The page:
Closing the offshore operating expense gap

Though the deepwater Gulf of Mexico has yet to recoup the drilling moxie of five years ago, the sector has become more economically competitive with short-cycle shale plays, thanks largely to tie-backs into existing infrastructure.

Chevron, for one, says operating expenses in the deepwater Gulf have dropped to below $10 bbl., a significant reduction from the average opex recorded in 2014. “In terms of the Gulf of Mexico, we’ve seen our unit development cost come down to where we are now targeting $16 to $20 a barrel for new facilities and projects,” James Johnson, executive vice president, upstream, told analysts in a Nov. 1 conference call.

The widespread game plan of tying new wells into existing production facilities not only reduces costs but takes away the quick payback advantage of shale, which is already struggling with diminished investor appetite.

“As you look at the short cycle of the tie-back strategy operators are using in the Gulf, it really makes the shale and offshore a lot more equal from an investment point of view,” said Rystad Energy analyst Joachim Milling Gregersen, who tracks the Gulf of Mexico as part of the Norwegian consultancy’s upstream team. “With that in mind, we see investments increasing and we expect that to continue going into 2020.”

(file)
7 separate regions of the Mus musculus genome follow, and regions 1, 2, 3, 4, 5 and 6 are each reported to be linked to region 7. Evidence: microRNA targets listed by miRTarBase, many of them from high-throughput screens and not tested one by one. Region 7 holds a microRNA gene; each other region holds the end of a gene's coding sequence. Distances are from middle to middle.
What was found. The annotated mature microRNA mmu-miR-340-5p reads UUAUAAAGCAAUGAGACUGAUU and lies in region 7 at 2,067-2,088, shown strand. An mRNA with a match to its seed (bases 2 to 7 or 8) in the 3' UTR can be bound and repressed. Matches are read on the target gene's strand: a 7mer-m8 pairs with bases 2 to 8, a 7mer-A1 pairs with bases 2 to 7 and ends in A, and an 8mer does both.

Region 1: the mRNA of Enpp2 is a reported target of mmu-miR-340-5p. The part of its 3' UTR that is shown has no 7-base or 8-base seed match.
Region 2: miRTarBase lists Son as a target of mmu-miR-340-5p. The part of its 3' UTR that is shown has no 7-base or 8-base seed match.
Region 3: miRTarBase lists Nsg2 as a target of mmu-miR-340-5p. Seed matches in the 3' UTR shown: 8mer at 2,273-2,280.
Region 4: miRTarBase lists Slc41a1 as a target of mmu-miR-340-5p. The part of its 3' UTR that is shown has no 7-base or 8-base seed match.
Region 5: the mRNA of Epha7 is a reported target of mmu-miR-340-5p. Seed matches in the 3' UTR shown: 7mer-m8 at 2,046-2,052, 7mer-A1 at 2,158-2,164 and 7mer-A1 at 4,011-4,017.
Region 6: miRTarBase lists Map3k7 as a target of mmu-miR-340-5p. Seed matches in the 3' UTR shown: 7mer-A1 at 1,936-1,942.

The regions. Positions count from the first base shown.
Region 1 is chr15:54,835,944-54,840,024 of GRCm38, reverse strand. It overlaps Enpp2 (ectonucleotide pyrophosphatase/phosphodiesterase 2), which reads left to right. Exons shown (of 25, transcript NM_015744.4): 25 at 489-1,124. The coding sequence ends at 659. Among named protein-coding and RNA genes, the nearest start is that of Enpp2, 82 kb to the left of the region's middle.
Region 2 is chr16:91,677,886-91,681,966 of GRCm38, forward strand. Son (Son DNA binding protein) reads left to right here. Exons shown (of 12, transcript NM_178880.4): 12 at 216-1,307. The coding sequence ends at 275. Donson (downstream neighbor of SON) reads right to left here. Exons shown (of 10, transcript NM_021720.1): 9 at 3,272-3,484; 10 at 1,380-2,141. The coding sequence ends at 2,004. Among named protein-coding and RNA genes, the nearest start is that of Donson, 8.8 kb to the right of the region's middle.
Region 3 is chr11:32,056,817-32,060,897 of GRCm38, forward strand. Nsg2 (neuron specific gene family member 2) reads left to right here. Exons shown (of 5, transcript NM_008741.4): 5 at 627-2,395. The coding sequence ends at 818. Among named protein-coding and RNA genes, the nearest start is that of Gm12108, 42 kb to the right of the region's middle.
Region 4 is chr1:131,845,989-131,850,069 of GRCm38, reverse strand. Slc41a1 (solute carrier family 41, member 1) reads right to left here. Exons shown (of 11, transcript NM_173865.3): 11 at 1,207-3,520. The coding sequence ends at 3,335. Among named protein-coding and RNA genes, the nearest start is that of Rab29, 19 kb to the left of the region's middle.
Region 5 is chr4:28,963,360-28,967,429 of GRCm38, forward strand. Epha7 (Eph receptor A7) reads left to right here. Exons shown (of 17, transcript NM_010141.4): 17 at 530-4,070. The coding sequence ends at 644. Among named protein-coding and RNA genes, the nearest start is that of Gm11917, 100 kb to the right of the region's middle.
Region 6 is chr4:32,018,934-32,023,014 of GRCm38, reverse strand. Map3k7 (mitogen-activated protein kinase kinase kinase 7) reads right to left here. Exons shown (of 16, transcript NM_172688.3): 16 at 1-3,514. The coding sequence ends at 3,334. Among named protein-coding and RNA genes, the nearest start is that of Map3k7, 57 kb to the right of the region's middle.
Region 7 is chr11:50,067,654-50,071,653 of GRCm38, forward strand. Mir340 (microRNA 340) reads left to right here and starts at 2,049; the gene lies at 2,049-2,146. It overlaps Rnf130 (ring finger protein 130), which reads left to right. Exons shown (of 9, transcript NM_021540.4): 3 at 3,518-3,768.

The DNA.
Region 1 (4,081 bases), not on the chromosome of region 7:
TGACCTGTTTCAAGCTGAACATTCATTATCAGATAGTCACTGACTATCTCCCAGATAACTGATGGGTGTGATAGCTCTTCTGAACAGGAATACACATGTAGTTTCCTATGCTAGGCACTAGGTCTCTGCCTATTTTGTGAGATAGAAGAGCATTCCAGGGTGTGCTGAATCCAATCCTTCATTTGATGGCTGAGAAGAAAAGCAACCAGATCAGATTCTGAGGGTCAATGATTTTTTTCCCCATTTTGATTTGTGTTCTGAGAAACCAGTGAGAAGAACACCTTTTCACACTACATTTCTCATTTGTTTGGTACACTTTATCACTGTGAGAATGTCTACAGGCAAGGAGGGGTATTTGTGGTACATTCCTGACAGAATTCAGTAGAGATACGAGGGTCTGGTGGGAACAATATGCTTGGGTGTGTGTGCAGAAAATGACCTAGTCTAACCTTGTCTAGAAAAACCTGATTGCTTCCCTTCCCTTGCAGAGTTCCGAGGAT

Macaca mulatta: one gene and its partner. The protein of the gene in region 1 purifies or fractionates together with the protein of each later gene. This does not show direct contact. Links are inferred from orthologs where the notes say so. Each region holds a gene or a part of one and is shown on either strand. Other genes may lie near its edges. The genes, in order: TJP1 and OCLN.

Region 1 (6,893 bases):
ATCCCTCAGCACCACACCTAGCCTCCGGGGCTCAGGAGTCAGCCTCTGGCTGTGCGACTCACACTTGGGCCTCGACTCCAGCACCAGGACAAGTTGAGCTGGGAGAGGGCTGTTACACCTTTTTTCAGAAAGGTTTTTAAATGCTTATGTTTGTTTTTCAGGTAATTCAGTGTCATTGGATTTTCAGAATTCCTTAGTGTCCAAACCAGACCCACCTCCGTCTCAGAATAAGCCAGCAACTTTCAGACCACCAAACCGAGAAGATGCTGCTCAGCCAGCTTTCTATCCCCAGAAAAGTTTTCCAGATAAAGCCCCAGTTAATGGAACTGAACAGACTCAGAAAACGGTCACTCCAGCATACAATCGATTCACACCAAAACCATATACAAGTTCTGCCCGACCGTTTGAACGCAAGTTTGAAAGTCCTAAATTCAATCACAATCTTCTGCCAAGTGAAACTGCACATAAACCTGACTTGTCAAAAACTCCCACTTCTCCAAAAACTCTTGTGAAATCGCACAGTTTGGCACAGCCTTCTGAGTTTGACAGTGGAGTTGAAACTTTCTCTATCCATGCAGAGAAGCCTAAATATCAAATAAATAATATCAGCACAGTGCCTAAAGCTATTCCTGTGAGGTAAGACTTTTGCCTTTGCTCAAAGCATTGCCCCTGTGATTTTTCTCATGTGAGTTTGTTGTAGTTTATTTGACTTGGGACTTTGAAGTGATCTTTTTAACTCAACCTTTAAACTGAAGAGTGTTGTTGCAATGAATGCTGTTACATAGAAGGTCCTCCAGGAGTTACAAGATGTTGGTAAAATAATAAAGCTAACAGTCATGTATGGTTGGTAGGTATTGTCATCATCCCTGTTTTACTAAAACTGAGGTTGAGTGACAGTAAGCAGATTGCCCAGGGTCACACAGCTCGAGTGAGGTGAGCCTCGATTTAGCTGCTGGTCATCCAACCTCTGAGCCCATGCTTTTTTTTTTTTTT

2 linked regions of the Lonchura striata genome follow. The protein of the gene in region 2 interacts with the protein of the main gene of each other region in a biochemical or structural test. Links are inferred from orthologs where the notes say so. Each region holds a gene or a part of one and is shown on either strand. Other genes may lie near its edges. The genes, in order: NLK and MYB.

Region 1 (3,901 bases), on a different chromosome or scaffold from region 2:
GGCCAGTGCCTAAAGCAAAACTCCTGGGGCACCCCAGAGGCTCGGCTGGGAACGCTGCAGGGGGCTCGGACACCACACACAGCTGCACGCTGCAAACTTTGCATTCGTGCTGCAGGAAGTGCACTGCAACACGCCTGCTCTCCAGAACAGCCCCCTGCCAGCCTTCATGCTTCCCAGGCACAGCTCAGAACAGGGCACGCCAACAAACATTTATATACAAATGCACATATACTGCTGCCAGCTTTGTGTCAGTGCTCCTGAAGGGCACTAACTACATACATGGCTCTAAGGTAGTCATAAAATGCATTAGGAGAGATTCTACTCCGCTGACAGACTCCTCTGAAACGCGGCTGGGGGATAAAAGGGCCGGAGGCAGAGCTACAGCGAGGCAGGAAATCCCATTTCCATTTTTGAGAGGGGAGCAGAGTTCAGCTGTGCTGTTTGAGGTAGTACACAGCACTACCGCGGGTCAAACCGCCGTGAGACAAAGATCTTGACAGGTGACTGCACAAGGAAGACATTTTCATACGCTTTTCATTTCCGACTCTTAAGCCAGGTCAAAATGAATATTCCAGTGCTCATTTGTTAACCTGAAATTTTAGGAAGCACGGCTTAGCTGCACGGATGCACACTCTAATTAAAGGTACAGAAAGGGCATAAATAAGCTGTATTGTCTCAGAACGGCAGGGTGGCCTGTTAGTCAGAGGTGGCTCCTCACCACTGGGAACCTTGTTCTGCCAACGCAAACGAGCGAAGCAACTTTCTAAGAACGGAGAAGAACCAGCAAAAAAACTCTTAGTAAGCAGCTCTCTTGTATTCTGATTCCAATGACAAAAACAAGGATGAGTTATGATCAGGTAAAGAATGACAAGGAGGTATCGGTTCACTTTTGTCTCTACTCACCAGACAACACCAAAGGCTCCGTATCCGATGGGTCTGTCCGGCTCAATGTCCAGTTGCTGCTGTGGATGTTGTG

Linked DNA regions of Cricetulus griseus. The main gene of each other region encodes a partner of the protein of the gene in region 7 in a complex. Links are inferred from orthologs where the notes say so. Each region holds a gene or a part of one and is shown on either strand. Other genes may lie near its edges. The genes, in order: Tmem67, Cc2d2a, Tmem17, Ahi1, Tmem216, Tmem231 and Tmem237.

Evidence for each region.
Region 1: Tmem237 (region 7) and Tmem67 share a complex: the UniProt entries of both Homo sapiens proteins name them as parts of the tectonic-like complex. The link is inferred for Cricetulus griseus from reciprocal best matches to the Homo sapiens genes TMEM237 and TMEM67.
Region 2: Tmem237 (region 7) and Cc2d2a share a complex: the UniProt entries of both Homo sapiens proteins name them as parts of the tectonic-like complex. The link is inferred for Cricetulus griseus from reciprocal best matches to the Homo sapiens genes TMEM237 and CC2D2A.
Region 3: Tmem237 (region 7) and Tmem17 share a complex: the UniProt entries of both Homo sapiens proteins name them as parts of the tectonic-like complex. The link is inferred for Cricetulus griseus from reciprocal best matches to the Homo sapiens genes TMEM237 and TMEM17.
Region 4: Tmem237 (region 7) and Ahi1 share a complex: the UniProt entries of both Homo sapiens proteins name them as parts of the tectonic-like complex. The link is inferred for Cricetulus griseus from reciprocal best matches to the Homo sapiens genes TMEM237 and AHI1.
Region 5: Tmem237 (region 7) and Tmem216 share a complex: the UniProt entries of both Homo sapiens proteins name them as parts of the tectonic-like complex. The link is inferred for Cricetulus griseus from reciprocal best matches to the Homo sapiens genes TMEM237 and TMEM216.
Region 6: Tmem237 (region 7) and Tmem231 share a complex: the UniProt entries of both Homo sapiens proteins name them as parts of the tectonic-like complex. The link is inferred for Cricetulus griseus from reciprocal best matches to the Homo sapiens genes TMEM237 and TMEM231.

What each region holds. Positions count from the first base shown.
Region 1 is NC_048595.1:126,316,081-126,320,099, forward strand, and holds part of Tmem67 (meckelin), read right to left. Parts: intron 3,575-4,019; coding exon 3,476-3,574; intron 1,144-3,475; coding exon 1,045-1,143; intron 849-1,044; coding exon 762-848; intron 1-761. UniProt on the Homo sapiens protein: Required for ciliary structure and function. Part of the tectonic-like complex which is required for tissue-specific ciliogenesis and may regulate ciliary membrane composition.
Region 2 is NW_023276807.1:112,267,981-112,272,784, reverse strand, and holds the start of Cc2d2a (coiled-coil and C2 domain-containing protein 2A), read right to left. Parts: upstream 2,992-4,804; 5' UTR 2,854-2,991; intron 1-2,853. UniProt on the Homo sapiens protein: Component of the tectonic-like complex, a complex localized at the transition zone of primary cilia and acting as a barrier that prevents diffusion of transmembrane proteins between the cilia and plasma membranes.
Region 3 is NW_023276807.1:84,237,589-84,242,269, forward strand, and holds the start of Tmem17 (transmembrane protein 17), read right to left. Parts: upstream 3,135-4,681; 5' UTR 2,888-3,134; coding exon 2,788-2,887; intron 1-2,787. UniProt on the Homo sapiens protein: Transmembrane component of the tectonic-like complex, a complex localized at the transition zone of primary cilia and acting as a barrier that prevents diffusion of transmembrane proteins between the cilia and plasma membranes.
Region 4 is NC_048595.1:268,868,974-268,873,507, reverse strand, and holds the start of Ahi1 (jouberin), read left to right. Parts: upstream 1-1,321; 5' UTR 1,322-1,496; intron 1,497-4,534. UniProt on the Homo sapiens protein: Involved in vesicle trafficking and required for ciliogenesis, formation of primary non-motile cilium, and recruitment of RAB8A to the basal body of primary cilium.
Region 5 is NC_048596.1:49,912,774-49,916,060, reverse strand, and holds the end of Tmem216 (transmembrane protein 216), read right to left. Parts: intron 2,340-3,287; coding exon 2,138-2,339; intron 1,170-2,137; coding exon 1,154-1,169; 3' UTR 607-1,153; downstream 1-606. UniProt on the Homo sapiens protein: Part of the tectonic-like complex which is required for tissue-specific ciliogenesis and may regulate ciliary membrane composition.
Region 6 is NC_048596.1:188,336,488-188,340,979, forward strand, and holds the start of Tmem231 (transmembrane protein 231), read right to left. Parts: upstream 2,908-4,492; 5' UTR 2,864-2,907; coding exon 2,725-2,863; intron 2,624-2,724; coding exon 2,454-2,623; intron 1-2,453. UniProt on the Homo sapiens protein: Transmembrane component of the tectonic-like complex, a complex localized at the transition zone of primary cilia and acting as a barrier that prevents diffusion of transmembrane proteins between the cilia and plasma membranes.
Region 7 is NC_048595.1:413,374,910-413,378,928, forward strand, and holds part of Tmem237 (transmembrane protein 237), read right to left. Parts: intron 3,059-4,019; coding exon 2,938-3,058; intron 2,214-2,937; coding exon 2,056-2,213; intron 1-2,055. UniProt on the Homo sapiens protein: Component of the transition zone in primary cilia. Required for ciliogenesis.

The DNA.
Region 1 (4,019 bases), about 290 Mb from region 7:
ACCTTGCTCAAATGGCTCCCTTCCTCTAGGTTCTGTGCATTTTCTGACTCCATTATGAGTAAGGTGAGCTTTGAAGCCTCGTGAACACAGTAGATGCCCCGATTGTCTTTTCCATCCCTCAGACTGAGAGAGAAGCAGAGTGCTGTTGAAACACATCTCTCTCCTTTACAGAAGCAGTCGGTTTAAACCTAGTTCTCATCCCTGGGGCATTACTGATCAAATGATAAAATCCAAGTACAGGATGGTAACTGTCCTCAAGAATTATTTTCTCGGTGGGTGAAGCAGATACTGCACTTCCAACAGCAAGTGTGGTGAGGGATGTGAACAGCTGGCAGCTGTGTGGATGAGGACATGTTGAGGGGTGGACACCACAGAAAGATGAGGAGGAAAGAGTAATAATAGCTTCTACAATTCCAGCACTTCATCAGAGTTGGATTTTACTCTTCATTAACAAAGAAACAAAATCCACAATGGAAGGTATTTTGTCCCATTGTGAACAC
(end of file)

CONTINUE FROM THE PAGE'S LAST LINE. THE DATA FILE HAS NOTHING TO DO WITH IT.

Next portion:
On the basis of average operating days, Rystad expects overall Gulf drilling activity at year-end 2019 to match 2018, which was up from the year prior but still accounted for only half of the cumulative 12,000 drilling operating days recorded in the 10-year high water mark of 2014. Notably, the past five years have seen a steady decline on the shelf with nearly all new drilling now concentrated in deeper waters. “Looking exclusively at deepwater, drilling picked up last year, while shallow water drilling has become less and less attractive,” Gregersen said in an interview. “As for new drilling, I think there will be an eagerness to explore more frontier areas, like the Wilcox and Norphlet, surrounding existing discoveries.”

Diamond Offshore Drilling agrees that deepwater is narrowing the once wide competitive gap with shale. “It (deepwater) remains an important part of the supply stack for our clients. And the question becomes, when is shale going to rollover?” President and CEO Marc Edwards said in an Oct. 28 earnings call. “There are some data points out there that suggests we are beginning to see the beginning of that.”

About the author

Jim Redden

Jim Redden is a Houston-based independent petroleum writer, focused largely on the upstream oil and gas industry. He can be reached at jimredden@sbcglobal.net.

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